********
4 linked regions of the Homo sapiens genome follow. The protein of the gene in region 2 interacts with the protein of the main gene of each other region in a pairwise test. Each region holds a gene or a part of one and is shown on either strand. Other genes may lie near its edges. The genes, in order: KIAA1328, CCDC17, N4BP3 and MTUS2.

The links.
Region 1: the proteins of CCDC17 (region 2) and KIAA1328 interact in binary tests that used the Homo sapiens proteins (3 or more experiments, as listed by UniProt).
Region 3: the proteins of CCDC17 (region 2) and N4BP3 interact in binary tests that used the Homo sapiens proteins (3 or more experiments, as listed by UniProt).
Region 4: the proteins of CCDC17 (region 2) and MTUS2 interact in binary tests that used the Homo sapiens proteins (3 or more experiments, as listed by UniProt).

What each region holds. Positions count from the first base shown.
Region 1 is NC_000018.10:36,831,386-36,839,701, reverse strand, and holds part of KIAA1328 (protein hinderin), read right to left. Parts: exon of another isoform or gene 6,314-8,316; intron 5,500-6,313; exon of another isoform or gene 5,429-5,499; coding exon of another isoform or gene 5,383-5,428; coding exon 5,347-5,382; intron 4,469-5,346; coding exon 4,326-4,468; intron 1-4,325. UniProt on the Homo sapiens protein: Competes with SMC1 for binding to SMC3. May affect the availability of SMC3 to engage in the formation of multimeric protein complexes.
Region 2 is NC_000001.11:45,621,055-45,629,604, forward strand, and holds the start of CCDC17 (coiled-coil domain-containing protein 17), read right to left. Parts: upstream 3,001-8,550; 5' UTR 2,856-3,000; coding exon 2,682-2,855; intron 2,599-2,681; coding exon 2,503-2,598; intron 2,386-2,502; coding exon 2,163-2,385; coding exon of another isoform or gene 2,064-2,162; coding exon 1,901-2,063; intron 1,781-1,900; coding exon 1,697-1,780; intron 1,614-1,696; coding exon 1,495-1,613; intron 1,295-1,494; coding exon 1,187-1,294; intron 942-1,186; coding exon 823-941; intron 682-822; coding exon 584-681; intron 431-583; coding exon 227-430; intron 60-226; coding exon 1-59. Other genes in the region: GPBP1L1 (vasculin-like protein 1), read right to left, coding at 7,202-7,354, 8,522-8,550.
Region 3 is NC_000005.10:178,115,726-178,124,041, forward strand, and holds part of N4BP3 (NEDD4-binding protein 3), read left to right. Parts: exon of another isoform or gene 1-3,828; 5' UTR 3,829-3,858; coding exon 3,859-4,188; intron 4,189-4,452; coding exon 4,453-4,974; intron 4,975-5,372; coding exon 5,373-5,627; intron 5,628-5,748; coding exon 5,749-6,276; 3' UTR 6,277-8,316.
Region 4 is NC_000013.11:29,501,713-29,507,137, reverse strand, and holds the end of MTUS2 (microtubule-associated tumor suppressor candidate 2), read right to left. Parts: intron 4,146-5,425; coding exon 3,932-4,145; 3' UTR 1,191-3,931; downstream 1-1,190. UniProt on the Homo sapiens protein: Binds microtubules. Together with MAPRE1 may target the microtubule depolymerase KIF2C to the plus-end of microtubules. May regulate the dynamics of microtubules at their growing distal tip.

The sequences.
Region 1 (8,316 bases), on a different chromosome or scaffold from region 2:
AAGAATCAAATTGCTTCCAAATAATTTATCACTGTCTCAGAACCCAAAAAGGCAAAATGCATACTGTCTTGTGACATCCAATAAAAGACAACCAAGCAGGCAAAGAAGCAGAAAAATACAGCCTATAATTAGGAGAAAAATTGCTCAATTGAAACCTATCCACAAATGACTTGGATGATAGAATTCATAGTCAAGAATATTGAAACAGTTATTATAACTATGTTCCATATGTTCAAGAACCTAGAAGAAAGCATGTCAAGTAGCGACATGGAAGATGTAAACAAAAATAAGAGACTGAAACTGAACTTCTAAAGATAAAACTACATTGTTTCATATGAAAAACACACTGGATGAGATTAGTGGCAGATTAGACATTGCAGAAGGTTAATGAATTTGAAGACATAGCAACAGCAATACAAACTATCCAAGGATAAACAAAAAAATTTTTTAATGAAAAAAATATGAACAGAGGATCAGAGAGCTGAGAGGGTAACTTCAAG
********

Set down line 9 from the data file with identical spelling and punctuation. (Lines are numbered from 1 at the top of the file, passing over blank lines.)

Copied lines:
Region 3 is NC_000005.10:178,115,726-178,124,041, forward strand, and holds part of N4BP3 (NEDD4-binding protein 3), read left to right. Parts: exon of another isoform or gene 1-3,828; 5' UTR 3,829-3,858; coding exon 3,859-4,188; intron 4,189-4,452; coding exon 4,453-4,974; intron 4,975-5,372; coding exon 5,373-5,627; intron 5,628-5,748; coding exon 5,749-6,276; 3' UTR 6,277-8,316.